ARP Spoof question

longbitslongbits Member Posts: 10 ■□□□□□□□□□
I am reviewing some practice questions and one states there are a number of ARP spoofing attacks on a network. What design element would mitigate the ARP spoofing attacks.
Answer choices are Implicit Deny; VLAN's, Flood guards, and Loop Protection
Book answer says its Flood Guards, but from my reading in Darril's Book Get Certified Get Ahead Study Guide I come up with VLAN's.
Who is right. I thought the Flood Guards were mainly for DoS Syn flood attacks. Darril specifically mentions using VLAN segregation to help prevent scope of ARP poisioning attacks in his book on page 303.

Help, Please

Comments

  • SecurityThroughObscuritySecurityThroughObscurity Member Posts: 212 ■■■□□□□□□□
    You can still perform attack in a particular VLAN.
    In order to completely eradicate arp spoofing attacks you would need to put every host in a separate VLAN.

    Flood guards can limit attacker's arp-responses with spoofed MAC, but it's not a perfect solution too.
  • longbitslongbits Member Posts: 10 ■□□□□□□□□□
    Thanks for the input, although both seem to mitigate the arp attack, I am still not quite sure which "mitigates" better.
  • SecurityThroughObscuritySecurityThroughObscurity Member Posts: 212 ■■■□□□□□□□
    It depends on a network topology I suppose.
  • longbitslongbits Member Posts: 10 ■□□□□□□□□□
    Being a newbie to this testing process and having to take these tests where the questions seem poorly or vaguely written is a little frustrating. Although I have done my job for over 10 yrs this test will determine if I keep it, which I feel sure I will pass. I hope the questions are more straightforward with enough detail to allow the correct choice to make some logical sense based on reality and not someone's opinion.
    I purchased Darril Gibson's book, read once reviewed 3x. Taken all the book tests and only miss a couple questions, usually due to my hurried answers and not reading the question well. I memorized the ports the book suggested and reviewed the performance examples in his blogs. I also use Wikipedia to explain other items when I cannot find in the book. Not enough time to watch lengthy videos. I think I am ready and will shoot for Monday test.
  • SecurityThroughObscuritySecurityThroughObscurity Member Posts: 212 ■■■□□□□□□□
    Well, good luck then.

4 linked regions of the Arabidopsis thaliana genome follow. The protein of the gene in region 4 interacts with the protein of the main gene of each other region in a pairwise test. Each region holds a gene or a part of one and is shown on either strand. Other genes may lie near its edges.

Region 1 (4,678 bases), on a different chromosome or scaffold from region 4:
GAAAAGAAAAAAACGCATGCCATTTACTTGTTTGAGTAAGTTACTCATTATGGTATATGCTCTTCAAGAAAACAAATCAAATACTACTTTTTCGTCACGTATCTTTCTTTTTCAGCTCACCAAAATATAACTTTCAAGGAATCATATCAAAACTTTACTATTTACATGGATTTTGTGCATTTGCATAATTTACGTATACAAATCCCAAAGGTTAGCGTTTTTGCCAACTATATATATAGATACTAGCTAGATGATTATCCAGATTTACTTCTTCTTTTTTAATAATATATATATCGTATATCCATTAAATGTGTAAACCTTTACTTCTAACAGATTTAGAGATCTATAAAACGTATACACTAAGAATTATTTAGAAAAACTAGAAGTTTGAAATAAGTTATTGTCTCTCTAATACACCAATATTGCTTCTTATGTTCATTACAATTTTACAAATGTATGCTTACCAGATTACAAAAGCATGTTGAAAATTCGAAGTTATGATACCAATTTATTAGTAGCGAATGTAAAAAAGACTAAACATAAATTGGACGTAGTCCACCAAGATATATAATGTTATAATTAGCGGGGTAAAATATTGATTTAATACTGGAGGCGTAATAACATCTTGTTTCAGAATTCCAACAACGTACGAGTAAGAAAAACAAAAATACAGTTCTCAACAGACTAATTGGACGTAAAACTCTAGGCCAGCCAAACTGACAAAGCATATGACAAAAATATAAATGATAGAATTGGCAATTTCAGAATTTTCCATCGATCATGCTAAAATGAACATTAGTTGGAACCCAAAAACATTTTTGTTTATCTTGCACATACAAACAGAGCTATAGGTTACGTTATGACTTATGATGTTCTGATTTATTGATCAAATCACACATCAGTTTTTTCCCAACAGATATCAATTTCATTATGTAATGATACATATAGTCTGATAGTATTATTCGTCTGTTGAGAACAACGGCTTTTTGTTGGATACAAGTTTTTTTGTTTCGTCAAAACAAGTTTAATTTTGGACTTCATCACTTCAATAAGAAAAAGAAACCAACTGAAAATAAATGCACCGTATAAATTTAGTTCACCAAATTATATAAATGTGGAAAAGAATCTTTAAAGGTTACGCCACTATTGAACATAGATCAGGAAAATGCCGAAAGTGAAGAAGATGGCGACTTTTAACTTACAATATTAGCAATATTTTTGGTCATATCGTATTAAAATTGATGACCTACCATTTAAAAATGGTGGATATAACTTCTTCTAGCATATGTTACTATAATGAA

• f0rgiv3nf0rgiv3n Connection Overlord Member Posts: 598 ■■■■□□□□□□
    I'm going to take a different position here and say that none of those answers are correct. "flood guards" like stated above helps mitigate an ARP table flood but not necessarily a single spoofed ARP. I think that the book/quiz is poorly written, hopefully you can find multiple sources for studying.

    In case you're curious, what is normally put into place to prevent ARP spoofing is what is called "Dynamic ARP Inspection". Essentially, it piggybacks on an existing DHCP database (DHCP Snooping) on the switch and keeps a database of what MACs belong to what ports. That way if an ARP request that is being spoofed comes from a different port than usual, it will block that packet.
  • linuxloverlinuxlover Banned Posts: 228
    CompTIA exams contain a lot of these ambiguous questions, it's nothing new with them. The sad thing is you need to pay more attention to understanding the questions rather than understanding material itself, so when you figure out the process behind that you can pass their exams without much studying. I guess the material is so light that they need to make exams harder by making questions trickier wherever they can. I've also noticed a lot of questions-answers don't really make much sense, sometimes there would be multiple correct answers, sometimes the question would be totally out of the scope of the exam, it's like they outsource the work to some students in third world countries to make these questions.
  • longbitslongbits Member Posts: 10 ■□□□□□□□□□
    One thing I am learning I need to do is really read the question well. I have a tendency to read them too quickly and pick the first available logical answer. You are right about the material being fairly light. I just need to take my time. It only takes me about 35 mins to answer 100 of the questions in Darril's book and practice questions site.
  • proph21proph21 Member Posts: 34 ■■■□□□□□□□
    longbits wrote: »
    One thing I am learning I need to do is really read the question well. I have a tendency to read them too quickly and pick the first available logical answer. You are right about the material being fairly light. I just need to take my time. It only takes me about 35 mins to answer 100 of the questions in Darril's book and practice questions site.

    Yeah. One thing I am going to do when taking the test is to skim the performance-based questions and if it doesn't require much thought, I will complete them, while marking others for later. Don't want to spend some time on them and feel rushed with the multiple choice, which in my case, would make me more likely to not read questions as carefully.

    Also, I found that during practice tests when there are 2-3 answers that "could" be correct, going back through the wording of the question helps discover key words that point to 1 answer being more correct than others.
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